Today we have a whole new breed of criminals out there. Many of them prey on widows and senior citizens. They have no conscience and are more than willing to take advantage of anyone that is willing to listen to their story.

Make sure that you have one or more trusted children, siblings or friends review any kind of financial “opportunities”, investments, donations or scams before you decide to part with your money. These con-artists will try to get small amounts at first, then escalate their fraudulent activities to much larger amounts once they feel they have you on the hook.

Don’t let this happen. Always contact one of your Trust Team members before making any big or suspicious decisions.


As we get older, making good decisions can become more difficult. It becomes even more difficult if you just lost a loved one and are in the process of grieving. Don’t let anyone rush you, but listen to your Trusted Team members if they tell you that you need to do something now. Ask them to explain why it needs to be done immediately or if it can wait until you are ready. Some items do require more urgent attention, especially if your loved one passed away closer to the end of a calendar year.

The majority of these items can be handled over a period of time when you are ready to address them. I suggest that you take them one at a time and ask for help from your Trust Team members. Finish one, then move on to another, until you complete them all. If you attempt to do them all at once, you may end up frustrated and unwilling to continue. There is a great saying… “This Too Shall Pass”. Remember that, when you are feeling overwhelmed. This Too Shall Pass!

Eldercare And Estate Disputes – Can Ruin Your Family

While every parent wishes their family would remain civil and friendly after they pass, it is one of the most common problems after a death. Here are some ways to avoid the problems, or settle them if they should arise. Use these four methods to help keep your loved ones working together, especially during the emotional and traumatic times that usually surround the death of a loved one.

Method 1: Fairness and Equality: If possible, try to treat all your loved ones fairly and in equal shares within your estate plans. The single biggest reason loved ones have hard feelings after the death of a parent is that they feel slighted in some way. It could be financially related, responsibility related or even sentimentally related. If you look at your estate plans from these three standpoints and try to keep everything fair and equal, you will solve most problems before they arise.

Method 2: Communicate Your Wishes Early and Often: At regular intervals as you age, take time to arrange family meetings to discuss your estate and final wishes in a casual atmosphere when there are no pending health or emotional issues to cloud one’s judgment. These are great family bonding times and can be very productive at keeping the peace. The more often your loved ones have an opportunity to share their viewpoint, the easier the process of expressing their opinions will become.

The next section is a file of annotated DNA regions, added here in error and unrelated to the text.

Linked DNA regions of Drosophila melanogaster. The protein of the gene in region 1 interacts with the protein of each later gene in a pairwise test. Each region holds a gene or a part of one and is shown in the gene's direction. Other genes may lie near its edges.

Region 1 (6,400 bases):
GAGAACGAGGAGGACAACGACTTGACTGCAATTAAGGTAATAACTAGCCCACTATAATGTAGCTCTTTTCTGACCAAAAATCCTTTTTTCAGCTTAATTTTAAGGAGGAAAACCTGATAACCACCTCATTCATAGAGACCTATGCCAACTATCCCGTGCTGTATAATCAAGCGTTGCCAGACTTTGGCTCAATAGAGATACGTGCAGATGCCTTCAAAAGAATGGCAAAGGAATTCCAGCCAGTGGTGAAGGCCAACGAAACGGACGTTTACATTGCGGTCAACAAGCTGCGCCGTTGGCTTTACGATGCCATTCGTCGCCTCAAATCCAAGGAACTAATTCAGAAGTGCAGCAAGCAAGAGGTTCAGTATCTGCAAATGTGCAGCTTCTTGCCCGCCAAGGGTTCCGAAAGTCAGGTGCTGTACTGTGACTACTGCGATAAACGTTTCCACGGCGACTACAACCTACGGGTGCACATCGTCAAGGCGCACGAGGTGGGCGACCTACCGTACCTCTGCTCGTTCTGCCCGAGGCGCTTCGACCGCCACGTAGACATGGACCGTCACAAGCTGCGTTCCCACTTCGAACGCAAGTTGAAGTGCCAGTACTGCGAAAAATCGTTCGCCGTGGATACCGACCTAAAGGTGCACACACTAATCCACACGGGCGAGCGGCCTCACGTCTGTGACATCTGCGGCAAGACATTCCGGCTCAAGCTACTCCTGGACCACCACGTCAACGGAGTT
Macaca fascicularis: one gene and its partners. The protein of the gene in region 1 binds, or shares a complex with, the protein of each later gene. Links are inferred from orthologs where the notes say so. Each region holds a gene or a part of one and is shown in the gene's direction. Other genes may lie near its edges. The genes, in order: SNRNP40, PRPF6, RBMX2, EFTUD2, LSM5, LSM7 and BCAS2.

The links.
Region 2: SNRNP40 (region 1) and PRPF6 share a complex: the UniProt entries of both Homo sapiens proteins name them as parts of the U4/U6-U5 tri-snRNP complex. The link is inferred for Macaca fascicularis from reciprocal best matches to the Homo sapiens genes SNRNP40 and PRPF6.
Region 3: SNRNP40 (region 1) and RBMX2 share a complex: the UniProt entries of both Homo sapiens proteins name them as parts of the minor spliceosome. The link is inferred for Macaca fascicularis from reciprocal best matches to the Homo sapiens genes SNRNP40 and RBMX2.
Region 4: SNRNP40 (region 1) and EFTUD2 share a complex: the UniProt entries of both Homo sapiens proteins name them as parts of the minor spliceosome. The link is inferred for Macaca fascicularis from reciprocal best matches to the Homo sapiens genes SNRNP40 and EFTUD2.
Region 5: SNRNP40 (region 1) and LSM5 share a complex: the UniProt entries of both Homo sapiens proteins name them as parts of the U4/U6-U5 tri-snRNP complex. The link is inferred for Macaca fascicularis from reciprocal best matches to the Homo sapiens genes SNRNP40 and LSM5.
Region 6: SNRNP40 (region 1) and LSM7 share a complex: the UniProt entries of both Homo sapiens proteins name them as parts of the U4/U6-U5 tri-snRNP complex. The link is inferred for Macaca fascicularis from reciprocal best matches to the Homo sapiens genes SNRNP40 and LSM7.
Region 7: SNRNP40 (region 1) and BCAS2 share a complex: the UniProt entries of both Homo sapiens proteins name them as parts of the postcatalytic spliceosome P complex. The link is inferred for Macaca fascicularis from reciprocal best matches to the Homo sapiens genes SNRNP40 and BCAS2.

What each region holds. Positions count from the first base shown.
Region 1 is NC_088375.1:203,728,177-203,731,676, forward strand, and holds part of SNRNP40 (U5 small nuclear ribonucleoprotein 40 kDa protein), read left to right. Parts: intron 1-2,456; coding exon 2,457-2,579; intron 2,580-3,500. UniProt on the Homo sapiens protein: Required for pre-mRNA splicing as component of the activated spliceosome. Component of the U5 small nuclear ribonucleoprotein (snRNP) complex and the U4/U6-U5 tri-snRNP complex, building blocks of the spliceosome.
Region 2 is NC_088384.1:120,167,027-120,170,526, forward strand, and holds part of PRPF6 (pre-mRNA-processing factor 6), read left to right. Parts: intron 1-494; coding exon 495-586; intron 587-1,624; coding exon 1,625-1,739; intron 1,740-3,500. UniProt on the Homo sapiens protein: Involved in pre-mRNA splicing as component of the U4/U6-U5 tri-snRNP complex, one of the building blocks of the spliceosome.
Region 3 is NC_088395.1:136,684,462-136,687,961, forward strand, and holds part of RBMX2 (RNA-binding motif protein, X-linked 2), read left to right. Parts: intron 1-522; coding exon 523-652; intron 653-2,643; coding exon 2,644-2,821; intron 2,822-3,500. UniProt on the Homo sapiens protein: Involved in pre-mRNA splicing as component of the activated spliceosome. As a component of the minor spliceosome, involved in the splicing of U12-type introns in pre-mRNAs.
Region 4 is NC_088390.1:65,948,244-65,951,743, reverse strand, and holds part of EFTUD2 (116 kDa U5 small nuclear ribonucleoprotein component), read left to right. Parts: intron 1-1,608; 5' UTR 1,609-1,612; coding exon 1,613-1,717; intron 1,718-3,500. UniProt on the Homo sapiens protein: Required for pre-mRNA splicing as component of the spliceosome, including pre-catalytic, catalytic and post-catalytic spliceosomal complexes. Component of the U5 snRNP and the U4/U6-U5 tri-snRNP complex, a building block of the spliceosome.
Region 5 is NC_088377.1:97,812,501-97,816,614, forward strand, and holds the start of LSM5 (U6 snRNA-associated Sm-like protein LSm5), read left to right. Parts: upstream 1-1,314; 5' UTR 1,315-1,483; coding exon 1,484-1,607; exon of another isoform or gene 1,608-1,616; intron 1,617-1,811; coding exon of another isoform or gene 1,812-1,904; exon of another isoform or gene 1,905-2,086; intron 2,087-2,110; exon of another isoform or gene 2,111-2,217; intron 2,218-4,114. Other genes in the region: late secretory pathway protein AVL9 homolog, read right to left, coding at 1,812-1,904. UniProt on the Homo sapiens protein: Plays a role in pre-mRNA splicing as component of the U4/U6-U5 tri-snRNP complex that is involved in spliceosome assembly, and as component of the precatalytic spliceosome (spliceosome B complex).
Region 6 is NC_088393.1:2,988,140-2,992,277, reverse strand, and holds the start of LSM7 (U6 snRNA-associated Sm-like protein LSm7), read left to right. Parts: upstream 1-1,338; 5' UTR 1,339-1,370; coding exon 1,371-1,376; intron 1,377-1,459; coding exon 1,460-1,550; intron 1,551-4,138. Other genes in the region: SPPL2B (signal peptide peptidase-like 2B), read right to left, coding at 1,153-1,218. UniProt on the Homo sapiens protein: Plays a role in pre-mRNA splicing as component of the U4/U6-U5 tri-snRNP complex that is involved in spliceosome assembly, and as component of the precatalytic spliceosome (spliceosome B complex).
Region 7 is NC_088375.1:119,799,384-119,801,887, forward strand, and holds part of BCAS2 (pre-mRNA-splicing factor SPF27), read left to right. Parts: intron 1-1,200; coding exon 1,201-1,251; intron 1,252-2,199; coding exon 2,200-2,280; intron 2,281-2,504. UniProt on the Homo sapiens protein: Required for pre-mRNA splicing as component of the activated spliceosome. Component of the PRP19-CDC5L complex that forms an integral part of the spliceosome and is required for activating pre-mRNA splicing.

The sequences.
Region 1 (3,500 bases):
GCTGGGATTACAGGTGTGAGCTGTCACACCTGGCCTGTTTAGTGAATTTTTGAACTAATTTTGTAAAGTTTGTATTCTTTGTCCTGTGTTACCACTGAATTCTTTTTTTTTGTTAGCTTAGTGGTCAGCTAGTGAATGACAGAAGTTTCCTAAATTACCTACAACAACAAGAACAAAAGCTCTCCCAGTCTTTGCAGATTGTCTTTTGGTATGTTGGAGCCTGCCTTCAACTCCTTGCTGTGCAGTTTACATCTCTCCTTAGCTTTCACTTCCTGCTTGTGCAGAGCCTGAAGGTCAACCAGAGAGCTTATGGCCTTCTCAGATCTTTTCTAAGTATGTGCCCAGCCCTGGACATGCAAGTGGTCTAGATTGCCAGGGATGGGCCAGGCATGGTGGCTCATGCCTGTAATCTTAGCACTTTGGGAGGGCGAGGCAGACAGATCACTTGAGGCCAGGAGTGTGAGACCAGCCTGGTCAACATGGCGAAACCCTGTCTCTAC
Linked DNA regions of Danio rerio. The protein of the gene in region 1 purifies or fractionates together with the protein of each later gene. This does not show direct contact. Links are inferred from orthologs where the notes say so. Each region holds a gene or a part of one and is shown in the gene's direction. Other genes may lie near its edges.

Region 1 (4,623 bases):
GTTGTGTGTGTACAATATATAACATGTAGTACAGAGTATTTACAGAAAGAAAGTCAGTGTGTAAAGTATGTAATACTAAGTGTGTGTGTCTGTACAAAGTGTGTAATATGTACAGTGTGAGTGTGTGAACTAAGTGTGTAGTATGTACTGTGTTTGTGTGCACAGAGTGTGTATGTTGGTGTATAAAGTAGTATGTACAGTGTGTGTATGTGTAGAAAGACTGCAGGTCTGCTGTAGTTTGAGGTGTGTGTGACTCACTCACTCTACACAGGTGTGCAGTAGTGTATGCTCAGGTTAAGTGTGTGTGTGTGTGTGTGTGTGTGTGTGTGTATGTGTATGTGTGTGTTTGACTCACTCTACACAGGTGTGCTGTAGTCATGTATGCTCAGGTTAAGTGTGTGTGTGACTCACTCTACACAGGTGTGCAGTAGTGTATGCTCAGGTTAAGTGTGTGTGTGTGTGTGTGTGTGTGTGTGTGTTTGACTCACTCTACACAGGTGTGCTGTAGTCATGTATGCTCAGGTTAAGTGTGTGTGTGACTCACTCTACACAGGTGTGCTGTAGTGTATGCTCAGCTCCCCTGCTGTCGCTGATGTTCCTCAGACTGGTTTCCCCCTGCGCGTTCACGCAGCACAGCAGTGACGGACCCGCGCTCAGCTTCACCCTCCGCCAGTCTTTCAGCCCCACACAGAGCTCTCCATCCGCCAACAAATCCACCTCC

Method 3: Written Personal Instructions to Family: Also take the time to put your thoughts and wishes in writing. In addition to your Will, Power of Attorney and Health Care directives, let them know your specific wishes for disposition of family jewelry, artwork, heirlooms, collectibles, or any other items that you think might be an issue. By having these written down, along with your wishes for burial, funeral services, and any other issues that are important to you, they won’t have to make too many decisions on their own. The emotional strain of a death can make tensions run high and tempers flare. Your efforts will eliminate the need for too much decision-making during this trying time.

Method 4: Appoint A Dispute Resolution Person: It is a great idea to appoint a non-family member to act as a mediator in the event that there are any disputes within the family. It should be someone younger than you, but respected by your family. This person should possess a great deal of common sense and also be a good communicator. Hopefully they will not be needed, but having them available can solve little problems, before they become big ones. This person should be disclosed in your written personal instructions to the family.

Summary: As you can see, the best way to create harmony within a diverse family of individuals is to keep the lines of communication open and try to remain open-minded. If your family is geographically disbursed, you can always arrange a meeting around the holidays or other family gatherings. It is usually best to start the process with your own children first and add their spouses (the in-laws) to the mix later if necessary.